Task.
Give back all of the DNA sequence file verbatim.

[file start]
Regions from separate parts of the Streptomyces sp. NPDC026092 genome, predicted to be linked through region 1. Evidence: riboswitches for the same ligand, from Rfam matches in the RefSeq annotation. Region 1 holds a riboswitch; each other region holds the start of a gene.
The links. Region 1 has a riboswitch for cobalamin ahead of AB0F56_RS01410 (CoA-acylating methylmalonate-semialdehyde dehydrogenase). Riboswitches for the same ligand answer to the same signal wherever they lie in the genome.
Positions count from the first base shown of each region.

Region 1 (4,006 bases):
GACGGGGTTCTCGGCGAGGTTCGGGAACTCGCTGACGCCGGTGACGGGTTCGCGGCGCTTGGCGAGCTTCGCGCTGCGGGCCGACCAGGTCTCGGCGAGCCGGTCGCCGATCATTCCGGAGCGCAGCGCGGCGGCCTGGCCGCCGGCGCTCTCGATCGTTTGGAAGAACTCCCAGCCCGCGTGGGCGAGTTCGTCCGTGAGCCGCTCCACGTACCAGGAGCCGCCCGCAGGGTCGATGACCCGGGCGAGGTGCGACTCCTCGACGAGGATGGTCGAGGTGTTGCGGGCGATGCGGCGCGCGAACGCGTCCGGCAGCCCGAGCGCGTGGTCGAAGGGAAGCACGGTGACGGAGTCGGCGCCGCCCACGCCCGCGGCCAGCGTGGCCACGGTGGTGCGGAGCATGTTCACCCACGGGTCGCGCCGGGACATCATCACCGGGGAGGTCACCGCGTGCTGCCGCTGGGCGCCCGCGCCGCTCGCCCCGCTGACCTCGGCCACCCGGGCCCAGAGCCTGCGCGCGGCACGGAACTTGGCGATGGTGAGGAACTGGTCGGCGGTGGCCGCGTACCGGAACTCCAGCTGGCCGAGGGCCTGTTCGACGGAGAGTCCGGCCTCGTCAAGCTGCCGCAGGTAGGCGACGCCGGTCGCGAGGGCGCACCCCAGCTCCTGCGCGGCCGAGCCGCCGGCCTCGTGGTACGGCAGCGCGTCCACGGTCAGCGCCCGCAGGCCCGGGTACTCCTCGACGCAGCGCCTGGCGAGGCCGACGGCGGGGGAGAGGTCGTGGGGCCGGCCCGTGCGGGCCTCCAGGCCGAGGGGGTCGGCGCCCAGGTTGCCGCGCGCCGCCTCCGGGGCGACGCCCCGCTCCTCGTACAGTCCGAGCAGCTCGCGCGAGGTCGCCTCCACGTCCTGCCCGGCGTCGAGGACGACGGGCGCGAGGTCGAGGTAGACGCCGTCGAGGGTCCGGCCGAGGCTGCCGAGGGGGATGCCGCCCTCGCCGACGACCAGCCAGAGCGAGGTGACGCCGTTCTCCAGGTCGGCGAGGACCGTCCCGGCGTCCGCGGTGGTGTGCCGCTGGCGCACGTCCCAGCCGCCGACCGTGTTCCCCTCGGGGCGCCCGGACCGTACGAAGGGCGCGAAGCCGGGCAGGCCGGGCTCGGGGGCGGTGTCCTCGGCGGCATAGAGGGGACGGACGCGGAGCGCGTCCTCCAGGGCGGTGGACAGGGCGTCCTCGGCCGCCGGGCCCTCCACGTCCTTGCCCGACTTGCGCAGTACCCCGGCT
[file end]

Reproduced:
Regions from separate parts of the Streptomyces sp. NPDC026092 genome, predicted to be linked through region 1. Evidence: riboswitches for the same ligand, from Rfam matches in the RefSeq annotation. Region 1 holds a riboswitch; each other region holds the start of a gene.
The links. Region 1 has a riboswitch for cobalamin ahead of AB0F56_RS01410 (CoA-acylating methylmalonate-semialdehyde dehydrogenase). Riboswitches for the same ligand answer to the same signal wherever they lie in the genome.
Positions count from the first base shown of each region.

Region 1 (4,006 bases):
GACGGGGTTCTCGGCGAGGTTCGGGAACTCGCTGACGCCGGTGACGGGTTCGCGGCGCTTGGCGAGCTTCGCGCTGCGGGCCGACCAGGTCTCGGCGAGCCGGTCGCCGATCATTCCGGAGCGCAGCGCGGCGGCCTGGCCGCCGGCGCTCTCGATCGTTTGGAAGAACTCCCAGCCCGCGTGGGCGAGTTCGTCCGTGAGCCGCTCCACGTACCAGGAGCCGCCCGCAGGGTCGATGACCCGGGCGAGGTGCGACTCCTCGACGAGGATGGTCGAGGTGTTGCGGGCGATGCGGCGCGCGAACGCGTCCGGCAGCCCGAGCGCGTGGTCGAAGGGAAGCACGGTGACGGAGTCGGCGCCGCCCACGCCCGCGGCCAGCGTGGCCACGGTGGTGCGGAGCATGTTCACCCACGGGTCGCGCCGGGACATCATCACCGGGGAGGTCACCGCGTGCTGCCGCTGGGCGCCCGCGCCGCTCGCCCCGCTGACCTCGGCCACCCGGGCCCAGAGCCTGCGCGCGGCACGGAACTTGGCGATGGTGAGGAACTGGTCGGCGGTGGCCGCGTACCGGAACTCCAGCTGGCCGAGGGCCTGTTCGACGGAGAGTCCGGCCTCGTCAAGCTGCCGCAGGTAGGCGACGCCGGTCGCGAGGGCGCACCCCAGCTCCTGCGCGGCCGAGCCGCCGGCCTCGTGGTACGGCAGCGCGTCCACGGTCAGCGCCCGCAGGCCCGGGTACTCCTCGACGCAGCGCCTGGCGAGGCCGACGGCGGGGGAGAGGTCGTGGGGCCGGCCCGTGCGGGCCTCCAGGCCGAGGGGGTCGGCGCCCAGGTTGCCGCGCGCCGCCTCCGGGGCGACGCCCCGCTCCTCGTACAGTCCGAGCAGCTCGCGCGAGGTCGCCTCCACGTCCTGCCCGGCGTCGAGGACGACGGGCGCGAGGTCGAGGTAGACGCCGTCGAGGGTCCGGCCGAGGCTGCCGAGGGGGATGCCGCCCTCGCCGACGACCAGCCAGAGCGAGGTGACGCCGTTCTCCAGGTCGGCGAGGACCGTCCCGGCGTCCGCGGTGGTGTGCCGCTGGCGCACGTCCCAGCCGCCGACCGTGTTCCCCTCGGGGCGCCCGGACCGTACGAAGGGCGCGAAGCCGGGCAGGCCGGGCTCGGGGGCGGTGTCCTCGGCGGCATAGAGGGGACGGACGCGGAGCGCGTCCTCCAGGGCGGTGGACAGGGCGTCCTCGGCCGCCGGGCCCTCCACGTCCTTGCCCGACTTGCGCAGTACCCCGGCT